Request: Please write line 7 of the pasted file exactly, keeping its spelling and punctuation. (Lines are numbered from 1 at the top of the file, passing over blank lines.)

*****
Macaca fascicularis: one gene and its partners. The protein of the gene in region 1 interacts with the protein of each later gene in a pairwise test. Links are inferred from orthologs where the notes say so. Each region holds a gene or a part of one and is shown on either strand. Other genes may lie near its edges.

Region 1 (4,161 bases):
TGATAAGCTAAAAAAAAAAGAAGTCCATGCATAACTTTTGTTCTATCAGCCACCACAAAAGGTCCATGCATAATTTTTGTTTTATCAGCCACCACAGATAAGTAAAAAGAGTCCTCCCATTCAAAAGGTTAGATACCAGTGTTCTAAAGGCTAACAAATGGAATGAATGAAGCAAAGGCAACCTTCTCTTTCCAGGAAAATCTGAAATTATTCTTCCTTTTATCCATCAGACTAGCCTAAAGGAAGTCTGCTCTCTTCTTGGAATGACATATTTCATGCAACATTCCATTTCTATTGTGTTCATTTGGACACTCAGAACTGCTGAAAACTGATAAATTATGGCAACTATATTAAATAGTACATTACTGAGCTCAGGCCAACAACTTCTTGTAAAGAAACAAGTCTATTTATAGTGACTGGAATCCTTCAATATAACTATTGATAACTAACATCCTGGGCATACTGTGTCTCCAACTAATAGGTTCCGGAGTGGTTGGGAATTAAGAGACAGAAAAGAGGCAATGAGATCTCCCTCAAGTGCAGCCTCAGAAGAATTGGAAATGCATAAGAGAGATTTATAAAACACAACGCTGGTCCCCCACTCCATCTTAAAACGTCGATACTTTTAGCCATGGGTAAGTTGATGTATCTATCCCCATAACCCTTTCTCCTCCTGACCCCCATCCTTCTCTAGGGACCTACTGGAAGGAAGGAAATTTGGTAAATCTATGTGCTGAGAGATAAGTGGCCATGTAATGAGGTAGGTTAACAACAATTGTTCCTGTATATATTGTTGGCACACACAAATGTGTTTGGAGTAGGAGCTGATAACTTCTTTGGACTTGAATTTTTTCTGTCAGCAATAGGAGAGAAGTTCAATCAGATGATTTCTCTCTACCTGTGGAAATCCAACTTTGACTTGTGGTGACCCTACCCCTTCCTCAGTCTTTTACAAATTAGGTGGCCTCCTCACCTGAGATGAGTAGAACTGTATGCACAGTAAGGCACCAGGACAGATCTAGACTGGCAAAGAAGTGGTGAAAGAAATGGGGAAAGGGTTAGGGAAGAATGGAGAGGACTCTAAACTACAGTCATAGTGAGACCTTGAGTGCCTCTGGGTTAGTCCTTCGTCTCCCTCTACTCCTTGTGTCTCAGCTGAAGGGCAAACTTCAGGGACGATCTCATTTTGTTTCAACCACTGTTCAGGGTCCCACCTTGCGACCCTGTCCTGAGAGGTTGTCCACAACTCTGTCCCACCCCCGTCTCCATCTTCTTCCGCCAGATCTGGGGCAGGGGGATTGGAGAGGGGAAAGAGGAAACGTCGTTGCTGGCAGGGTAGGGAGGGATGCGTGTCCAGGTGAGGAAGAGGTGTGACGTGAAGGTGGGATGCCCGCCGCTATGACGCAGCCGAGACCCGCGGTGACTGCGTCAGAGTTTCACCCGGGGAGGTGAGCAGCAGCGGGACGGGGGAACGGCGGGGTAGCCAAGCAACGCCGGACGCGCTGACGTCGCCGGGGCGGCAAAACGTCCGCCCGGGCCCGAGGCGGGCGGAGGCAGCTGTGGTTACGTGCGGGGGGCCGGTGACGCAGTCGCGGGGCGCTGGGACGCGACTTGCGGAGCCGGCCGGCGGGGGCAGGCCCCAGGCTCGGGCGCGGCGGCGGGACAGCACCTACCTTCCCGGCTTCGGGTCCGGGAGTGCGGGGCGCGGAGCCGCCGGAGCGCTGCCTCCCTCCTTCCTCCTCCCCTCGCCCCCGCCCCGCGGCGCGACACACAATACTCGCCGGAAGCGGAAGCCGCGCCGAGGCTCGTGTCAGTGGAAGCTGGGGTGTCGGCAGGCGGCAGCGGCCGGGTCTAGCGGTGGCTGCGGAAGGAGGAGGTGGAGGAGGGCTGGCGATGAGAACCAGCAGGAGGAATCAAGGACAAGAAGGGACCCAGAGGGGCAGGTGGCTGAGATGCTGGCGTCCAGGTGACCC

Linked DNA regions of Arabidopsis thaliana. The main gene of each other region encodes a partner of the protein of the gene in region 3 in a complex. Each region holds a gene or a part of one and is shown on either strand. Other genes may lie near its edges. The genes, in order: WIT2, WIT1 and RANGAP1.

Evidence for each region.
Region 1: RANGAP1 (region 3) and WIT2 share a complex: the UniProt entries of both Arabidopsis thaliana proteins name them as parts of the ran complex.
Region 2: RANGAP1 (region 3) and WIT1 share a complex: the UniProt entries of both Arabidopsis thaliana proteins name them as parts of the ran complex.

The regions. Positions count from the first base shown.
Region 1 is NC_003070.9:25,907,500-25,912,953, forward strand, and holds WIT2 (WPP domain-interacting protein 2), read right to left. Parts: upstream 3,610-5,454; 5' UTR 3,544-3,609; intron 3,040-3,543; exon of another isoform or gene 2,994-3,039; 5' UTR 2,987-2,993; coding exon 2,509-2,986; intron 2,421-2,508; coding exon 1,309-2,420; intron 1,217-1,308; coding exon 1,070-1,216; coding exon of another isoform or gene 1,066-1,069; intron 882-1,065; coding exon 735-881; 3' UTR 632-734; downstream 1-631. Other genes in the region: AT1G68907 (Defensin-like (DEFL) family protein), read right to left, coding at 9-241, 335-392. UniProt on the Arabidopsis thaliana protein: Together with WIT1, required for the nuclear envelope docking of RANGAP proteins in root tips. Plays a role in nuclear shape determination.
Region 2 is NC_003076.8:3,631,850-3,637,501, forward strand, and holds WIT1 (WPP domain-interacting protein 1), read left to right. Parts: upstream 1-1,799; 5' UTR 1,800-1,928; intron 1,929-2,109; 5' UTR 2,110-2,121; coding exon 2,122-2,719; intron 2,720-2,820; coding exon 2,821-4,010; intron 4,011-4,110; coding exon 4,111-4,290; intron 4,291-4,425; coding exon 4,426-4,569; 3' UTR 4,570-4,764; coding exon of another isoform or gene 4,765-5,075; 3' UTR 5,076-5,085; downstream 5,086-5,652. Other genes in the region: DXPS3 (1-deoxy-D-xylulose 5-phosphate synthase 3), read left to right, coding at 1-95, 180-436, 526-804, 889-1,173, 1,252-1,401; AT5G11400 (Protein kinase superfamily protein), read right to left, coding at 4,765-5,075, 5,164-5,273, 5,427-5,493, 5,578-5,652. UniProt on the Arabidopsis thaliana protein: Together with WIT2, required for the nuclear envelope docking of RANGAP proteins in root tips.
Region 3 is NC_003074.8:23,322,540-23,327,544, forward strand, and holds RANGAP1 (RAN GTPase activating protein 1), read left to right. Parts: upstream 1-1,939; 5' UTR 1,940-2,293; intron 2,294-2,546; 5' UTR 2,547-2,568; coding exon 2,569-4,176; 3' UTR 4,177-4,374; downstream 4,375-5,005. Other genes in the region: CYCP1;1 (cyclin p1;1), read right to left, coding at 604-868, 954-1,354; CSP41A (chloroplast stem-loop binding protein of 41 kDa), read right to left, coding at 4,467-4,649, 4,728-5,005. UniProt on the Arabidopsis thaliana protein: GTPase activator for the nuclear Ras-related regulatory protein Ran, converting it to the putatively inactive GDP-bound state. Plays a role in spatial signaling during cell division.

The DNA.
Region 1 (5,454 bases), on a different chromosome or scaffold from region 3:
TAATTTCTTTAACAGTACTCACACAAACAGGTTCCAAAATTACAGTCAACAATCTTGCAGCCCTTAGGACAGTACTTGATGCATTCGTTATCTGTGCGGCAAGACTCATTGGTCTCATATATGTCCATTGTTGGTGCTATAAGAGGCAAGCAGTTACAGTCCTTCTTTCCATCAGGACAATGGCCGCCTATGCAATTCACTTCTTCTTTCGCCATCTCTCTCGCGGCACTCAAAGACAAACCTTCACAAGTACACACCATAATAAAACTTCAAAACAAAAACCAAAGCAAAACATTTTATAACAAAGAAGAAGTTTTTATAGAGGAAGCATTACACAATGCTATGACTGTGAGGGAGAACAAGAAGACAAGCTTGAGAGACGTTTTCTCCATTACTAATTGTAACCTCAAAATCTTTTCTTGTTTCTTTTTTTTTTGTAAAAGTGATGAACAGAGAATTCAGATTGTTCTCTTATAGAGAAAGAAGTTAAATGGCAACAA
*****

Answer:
Region 2: RANGAP1 (region 3) and WIT1 share a complex: the UniProt entries of both Arabidopsis thaliana proteins name them as parts of the ran complex.